The rest of the defense, not so much. Tackle Joe Gaglione has five sacks and nine tackles for loss, but no one else on the team has more than two sacks. The line has trouble getting pressure on the quarterback, ranking 111th nationally with just 11 sacks in 10 games.
The secondary has a pair of experienced corners in Micah Hyde and B.J. Lowery. Hyde is the team’s fourth leading tackler with 67, has a pair of fumble recoveries, and ranks fourth in the Big Ten with 12 pass breakups. The three-year starter doesn’t get beat often. Lowery, you might remember for knocking down Michigan’s final pass in the end zone last year, thwarting the comeback attempt.
The 4-3 defense employed by Parker isn’t overly aggressive and prefers to sit back and let the play come to it. The last four opponents have scored just an average of just over 29 points per game, and there’s no reason to think Michigan won’t do otherwise.
Rushing Attempts: 12 – Denard will pass Tyrone Wheatley for 6th in career rushing attempts.
The other third
Kicker Mike Meyer has converted 16-of-19 field goals on the season with a long of 50. He made 14-of-20 last season and 14-of-17 in 2010 for a career average of 78.6. Punter Connor Kornbrath has an average of 37.4, which ranks 10th in the conference. Former Michigan quarterback commit John Wienke has also punted a dozen times with similar results.
The return game is below average, although Jordan Cotton leads the Big Ten with a 27.9-yard kick return average with one touchdown. Hyde handles punt return duties with an average of 5.4 yards per return. The Hawkeyes do defend returns pretty well, ranking 31st and 27th nationally in kick and punt return coverage, respectively.
The biggest danger for Michigan in this one is overlooking the Hawkeyes for next week’s battle in Columbus. But a couple of factors exist that won’t allow that to happen. First of all, it’s Senior Day, so Denard, Jordan Kovacs, et al. will want to go off in style. Secondly, Michigan has the nation’s second longest home winning streak and hasn’t lost in the Big House since Hoke took over. Finally, Iowa has won the last three meetings and you can bet Hoke won’t let the team overlook that fact. Michigan will come to battle Iowa as if the Hawkeyes were the Buckeyes.
I wouldn’t be surprised at all if Denard didn’t play much. Michigan can win this one without him and needs him fully healthy for Ohio State, a possible Big Ten championship game, and the bowl game. There’s no use in letting him re-aggravate the elbow in this one. That being said, it is his final game in Michigan Stadium, so he may start and play a series or see a few plays here and there, but don’t expect him to play the full game.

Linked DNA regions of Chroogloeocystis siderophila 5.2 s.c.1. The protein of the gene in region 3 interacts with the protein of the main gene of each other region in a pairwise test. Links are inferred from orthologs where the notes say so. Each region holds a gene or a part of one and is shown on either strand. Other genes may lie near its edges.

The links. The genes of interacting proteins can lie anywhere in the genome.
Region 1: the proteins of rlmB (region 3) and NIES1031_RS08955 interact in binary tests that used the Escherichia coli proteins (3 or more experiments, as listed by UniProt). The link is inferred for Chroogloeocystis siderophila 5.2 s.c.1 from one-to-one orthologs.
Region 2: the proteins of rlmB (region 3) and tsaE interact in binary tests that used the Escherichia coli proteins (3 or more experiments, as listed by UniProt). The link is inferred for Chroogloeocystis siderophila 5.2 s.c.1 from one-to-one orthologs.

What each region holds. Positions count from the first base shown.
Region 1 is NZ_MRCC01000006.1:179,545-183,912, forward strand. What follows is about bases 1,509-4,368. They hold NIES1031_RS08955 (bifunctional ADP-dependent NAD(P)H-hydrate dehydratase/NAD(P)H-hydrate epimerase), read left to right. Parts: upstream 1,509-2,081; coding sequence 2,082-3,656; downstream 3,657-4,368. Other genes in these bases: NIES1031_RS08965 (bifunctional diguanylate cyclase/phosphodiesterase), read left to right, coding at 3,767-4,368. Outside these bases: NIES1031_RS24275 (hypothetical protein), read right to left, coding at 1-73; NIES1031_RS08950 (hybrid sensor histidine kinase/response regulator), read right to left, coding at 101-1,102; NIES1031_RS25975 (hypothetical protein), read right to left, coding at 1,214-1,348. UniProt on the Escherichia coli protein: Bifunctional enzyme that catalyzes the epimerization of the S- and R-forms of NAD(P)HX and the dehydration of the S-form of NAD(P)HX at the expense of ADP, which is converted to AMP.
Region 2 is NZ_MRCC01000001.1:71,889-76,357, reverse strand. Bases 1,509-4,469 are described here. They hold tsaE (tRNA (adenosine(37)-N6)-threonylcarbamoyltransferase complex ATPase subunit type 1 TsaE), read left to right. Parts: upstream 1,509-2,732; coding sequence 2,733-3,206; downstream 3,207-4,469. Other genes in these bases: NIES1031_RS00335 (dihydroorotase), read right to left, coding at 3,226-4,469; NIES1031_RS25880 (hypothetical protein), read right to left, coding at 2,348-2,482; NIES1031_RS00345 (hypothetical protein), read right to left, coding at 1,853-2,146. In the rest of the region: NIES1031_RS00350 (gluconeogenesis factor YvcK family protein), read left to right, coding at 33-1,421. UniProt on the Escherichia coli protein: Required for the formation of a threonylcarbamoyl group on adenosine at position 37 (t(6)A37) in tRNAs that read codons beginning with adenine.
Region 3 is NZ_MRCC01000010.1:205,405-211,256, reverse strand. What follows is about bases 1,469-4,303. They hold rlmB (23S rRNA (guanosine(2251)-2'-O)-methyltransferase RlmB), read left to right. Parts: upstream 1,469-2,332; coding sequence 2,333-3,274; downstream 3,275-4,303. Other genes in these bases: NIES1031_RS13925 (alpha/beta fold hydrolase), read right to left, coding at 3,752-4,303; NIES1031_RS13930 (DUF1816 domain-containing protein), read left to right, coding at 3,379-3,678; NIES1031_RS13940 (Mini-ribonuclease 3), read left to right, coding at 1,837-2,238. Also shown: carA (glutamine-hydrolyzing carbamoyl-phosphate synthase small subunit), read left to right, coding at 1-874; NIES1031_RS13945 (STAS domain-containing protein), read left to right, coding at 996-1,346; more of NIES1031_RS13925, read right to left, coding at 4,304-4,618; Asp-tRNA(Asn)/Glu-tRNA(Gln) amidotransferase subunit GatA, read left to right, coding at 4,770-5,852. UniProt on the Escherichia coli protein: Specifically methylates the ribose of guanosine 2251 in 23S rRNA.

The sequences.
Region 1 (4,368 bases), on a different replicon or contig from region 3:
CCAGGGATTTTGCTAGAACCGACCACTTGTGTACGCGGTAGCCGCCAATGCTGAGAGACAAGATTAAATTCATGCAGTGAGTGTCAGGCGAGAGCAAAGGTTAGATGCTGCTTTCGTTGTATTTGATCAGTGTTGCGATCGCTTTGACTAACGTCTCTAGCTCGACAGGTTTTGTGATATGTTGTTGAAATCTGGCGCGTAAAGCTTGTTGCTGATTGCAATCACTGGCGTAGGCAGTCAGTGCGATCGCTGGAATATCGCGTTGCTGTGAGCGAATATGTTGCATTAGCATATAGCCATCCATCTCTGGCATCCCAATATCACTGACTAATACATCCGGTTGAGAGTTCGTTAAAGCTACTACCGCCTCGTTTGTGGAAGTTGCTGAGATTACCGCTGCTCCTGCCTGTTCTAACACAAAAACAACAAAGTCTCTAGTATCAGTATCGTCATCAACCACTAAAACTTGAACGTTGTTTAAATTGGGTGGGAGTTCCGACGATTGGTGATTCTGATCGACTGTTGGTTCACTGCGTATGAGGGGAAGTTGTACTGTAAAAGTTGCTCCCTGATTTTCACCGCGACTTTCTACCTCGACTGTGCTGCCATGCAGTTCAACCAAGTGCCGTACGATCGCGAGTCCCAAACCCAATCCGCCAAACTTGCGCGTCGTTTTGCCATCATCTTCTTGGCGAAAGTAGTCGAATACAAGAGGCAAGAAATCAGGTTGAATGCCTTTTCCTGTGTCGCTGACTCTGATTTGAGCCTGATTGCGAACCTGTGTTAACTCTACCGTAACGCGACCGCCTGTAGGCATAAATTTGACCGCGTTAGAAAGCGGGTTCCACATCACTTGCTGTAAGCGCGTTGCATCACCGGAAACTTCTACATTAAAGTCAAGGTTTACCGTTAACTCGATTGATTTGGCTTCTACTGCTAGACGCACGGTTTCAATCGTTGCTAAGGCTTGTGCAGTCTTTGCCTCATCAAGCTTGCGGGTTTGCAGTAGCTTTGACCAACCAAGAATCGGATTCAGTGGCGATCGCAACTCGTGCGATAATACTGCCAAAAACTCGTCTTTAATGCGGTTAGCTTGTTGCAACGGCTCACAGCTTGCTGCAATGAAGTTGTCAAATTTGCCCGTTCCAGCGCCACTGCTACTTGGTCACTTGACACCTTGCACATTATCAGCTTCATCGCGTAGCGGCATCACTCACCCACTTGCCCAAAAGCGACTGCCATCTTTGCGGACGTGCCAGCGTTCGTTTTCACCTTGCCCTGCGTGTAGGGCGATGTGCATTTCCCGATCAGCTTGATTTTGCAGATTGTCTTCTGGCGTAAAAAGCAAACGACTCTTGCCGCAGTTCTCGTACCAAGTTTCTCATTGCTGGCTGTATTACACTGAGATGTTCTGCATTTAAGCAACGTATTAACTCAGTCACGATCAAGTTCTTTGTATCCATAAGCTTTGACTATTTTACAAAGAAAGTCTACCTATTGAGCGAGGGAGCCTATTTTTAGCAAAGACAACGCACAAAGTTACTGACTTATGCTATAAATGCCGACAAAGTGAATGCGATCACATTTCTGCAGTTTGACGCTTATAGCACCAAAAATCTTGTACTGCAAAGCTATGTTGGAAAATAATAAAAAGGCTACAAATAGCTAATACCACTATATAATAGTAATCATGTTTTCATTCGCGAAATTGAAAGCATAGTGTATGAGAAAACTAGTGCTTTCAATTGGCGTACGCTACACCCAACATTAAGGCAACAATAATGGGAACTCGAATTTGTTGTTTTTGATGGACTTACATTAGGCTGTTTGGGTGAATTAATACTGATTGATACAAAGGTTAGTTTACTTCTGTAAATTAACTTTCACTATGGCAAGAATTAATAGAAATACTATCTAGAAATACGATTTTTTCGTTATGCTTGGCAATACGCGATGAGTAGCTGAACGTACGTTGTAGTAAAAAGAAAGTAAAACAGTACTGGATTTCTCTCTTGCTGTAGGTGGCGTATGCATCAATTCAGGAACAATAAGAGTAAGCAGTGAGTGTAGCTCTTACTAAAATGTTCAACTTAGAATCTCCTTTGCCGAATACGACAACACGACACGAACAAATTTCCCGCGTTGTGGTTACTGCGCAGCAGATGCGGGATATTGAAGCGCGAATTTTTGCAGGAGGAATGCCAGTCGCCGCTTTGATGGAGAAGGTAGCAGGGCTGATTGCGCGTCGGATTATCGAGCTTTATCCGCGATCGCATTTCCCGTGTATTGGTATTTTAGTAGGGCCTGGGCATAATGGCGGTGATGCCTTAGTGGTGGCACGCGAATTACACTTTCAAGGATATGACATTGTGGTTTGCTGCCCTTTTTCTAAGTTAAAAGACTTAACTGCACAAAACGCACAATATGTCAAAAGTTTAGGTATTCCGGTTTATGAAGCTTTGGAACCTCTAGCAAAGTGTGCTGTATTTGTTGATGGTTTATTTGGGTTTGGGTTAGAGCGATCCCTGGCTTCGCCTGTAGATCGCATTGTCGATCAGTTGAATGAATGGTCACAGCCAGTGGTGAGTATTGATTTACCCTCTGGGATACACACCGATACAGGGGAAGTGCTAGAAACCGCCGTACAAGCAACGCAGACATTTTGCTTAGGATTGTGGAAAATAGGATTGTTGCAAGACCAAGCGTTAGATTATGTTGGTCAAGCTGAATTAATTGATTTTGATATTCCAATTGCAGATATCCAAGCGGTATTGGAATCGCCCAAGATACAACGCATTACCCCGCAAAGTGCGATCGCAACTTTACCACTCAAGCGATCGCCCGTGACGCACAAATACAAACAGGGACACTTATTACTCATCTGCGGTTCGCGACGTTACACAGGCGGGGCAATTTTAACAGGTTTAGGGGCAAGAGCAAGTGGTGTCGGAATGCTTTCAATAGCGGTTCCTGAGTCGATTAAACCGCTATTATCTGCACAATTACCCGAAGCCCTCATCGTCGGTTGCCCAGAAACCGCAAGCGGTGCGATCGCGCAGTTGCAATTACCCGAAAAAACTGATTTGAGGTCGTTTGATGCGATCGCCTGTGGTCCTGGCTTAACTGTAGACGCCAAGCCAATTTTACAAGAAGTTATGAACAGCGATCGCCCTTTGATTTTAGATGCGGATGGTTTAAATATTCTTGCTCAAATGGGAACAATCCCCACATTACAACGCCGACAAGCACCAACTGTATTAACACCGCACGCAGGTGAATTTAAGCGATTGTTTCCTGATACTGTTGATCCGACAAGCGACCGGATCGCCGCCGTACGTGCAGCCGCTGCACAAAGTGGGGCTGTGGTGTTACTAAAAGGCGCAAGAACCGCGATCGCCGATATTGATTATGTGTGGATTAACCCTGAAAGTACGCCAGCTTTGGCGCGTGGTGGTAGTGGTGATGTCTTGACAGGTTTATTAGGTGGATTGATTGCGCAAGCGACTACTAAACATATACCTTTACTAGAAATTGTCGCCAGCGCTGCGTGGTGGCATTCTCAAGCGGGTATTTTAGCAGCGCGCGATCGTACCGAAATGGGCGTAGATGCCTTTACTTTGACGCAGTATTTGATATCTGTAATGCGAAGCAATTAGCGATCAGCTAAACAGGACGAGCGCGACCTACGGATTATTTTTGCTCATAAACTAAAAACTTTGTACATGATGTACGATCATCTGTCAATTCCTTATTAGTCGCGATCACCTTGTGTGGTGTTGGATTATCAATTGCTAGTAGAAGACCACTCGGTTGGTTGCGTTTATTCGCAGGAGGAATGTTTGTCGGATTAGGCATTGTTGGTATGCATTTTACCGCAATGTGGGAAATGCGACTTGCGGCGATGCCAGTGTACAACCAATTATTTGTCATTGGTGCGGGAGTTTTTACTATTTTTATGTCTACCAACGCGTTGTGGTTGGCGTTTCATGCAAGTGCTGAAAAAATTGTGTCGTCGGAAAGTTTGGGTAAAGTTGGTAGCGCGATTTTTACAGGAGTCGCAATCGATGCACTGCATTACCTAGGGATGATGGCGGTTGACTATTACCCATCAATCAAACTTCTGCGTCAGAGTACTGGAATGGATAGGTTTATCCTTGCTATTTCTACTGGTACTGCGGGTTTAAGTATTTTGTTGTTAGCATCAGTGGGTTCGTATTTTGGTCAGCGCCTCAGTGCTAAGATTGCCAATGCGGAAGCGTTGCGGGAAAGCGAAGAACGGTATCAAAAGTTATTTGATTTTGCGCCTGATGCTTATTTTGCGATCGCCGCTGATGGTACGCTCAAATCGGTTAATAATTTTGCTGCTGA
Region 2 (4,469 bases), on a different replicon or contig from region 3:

With Gardner at quarterback, Michigan’s offense will look like it has the past two weeks. Fitz Toussaint and Thomas Rawls will split time in the backfield, although Vincent Smith will likely get some time as well since he’s a senior. Gardner will have another big day throwing and Michigan will cruise to a win, setting up the big one next Saturday.
Michigan 35 – Iowa 17
Continuing our 2012 preseason opponent preview series, the fifth easiest (or eighth toughest) game of the upcoming season is the second to last opponent of the season, the Iowa Hawkeyes. In the past few weeks, we have previewed, in order of easiest to not-so-easiest, UMass, Minnesota, Illinois, and Northwestern.
It’s not often that a head coach replaces both coordinators in one offseason, but when you’re the elder statesman of the Big Ten and you’ve had two straight lackluster seasons, sometimes change is due. Kirk Ferentz, now in his 14th season at Iowa, let go of longtime offensive coordinator Ken O’Keefe and defensive coordinator Norm Parker. He replaced Parker with defensive backs coach Phil Parker (no relation), but he went outside the program for new offensive coordinator Greg Davis.
Davis was the man who guided Texas to a national championship in 2006 and called plays for Vince Young and Colt McCoy. From 2003 to 2009, his offenses finished no worse than 14th nationally in scoring and scored at least 35.2 points per game each season. How much of that was Davis and how much of that was Young and McCoy is debatable. Without the two, his offense scored just 23.8 points per game and the Longhorns limped to a 5-7 record in 2010.
Davis inherits an offense that was middle of the pack in the Big Ten last season, but he does have a talented signal caller to work with. Senior James Vandenberg returns for his second year as a starter after throwing for over 3,000 yards and 25 touchdowns last season. His yards per game average was third in the conference behind Dan Persa and Kirk Cousins and his touchdowns were second only to Russell Wilson’s 33.